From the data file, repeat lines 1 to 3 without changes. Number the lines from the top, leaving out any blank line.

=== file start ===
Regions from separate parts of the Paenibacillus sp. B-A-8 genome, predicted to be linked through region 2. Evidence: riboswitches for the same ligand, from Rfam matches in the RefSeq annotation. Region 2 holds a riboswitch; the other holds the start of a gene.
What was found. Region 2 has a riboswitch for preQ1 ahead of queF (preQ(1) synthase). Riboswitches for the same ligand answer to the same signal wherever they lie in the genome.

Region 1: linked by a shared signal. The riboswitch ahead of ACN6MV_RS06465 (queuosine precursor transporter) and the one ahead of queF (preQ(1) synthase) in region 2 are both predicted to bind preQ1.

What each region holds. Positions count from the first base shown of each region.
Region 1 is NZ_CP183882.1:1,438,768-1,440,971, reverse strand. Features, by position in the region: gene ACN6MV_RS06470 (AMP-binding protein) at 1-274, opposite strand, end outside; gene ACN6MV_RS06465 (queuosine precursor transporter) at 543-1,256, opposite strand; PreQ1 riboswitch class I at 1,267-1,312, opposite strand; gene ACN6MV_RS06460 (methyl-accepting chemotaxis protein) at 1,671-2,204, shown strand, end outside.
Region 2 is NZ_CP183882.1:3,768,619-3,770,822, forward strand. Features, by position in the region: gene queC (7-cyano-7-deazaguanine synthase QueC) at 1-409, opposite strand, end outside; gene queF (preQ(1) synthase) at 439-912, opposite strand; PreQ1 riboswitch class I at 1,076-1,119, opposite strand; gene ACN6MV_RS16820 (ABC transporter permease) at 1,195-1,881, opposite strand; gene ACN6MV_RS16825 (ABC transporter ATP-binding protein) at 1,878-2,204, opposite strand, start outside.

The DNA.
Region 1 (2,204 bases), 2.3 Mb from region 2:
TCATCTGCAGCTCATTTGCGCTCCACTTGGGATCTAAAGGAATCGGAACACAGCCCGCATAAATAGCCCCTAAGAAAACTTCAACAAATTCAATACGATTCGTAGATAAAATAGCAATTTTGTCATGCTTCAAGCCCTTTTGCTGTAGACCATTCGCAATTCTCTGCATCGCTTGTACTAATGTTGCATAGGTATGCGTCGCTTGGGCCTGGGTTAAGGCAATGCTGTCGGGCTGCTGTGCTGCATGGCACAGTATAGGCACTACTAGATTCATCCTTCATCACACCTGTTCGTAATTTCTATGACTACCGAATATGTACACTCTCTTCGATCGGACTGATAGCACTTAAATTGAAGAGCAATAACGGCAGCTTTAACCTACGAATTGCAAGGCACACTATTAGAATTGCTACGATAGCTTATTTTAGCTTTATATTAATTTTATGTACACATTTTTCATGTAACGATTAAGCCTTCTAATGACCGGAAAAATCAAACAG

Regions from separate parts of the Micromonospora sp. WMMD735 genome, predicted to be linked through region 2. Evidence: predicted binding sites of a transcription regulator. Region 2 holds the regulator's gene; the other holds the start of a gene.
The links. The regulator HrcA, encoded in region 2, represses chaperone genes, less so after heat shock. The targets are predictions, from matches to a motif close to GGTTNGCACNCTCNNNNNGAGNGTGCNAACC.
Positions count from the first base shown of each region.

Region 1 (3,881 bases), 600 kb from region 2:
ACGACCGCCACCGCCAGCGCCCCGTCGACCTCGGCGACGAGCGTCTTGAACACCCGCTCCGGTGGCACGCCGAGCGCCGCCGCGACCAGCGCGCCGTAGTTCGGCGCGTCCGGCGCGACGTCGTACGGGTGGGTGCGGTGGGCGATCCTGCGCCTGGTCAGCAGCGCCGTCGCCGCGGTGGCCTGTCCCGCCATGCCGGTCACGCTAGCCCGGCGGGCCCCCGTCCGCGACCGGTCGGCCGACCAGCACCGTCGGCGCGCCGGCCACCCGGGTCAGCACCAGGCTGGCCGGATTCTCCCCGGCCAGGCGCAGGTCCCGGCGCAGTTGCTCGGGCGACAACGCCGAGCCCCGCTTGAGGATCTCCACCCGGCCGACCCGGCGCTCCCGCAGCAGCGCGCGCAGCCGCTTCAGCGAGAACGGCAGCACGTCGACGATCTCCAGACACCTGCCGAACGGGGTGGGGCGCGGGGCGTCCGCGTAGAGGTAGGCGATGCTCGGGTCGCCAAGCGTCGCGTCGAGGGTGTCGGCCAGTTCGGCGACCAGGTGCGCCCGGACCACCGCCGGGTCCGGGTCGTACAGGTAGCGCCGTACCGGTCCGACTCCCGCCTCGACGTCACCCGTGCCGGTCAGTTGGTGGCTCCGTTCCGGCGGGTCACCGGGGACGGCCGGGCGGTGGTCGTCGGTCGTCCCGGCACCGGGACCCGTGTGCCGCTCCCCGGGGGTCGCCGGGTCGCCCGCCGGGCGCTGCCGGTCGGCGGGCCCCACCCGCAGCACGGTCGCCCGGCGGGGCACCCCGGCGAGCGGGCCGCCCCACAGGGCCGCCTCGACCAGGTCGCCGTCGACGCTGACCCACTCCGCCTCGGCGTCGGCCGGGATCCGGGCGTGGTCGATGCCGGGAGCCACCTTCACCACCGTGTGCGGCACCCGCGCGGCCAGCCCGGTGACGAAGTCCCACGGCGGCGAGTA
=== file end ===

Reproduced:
Regions from separate parts of the Paenibacillus sp. B-A-8 genome, predicted to be linked through region 2. Evidence: riboswitches for the same ligand, from Rfam matches in the RefSeq annotation. Region 2 holds a riboswitch; the other holds the start of a gene.
What was found. Region 2 has a riboswitch for preQ1 ahead of queF (preQ(1) synthase). Riboswitches for the same ligand answer to the same signal wherever they lie in the genome.

Region 1: linked by a shared signal. The riboswitch ahead of ACN6MV_RS06465 (queuosine precursor transporter) and the one ahead of queF (preQ(1) synthase) in region 2 are both predicted to bind preQ1.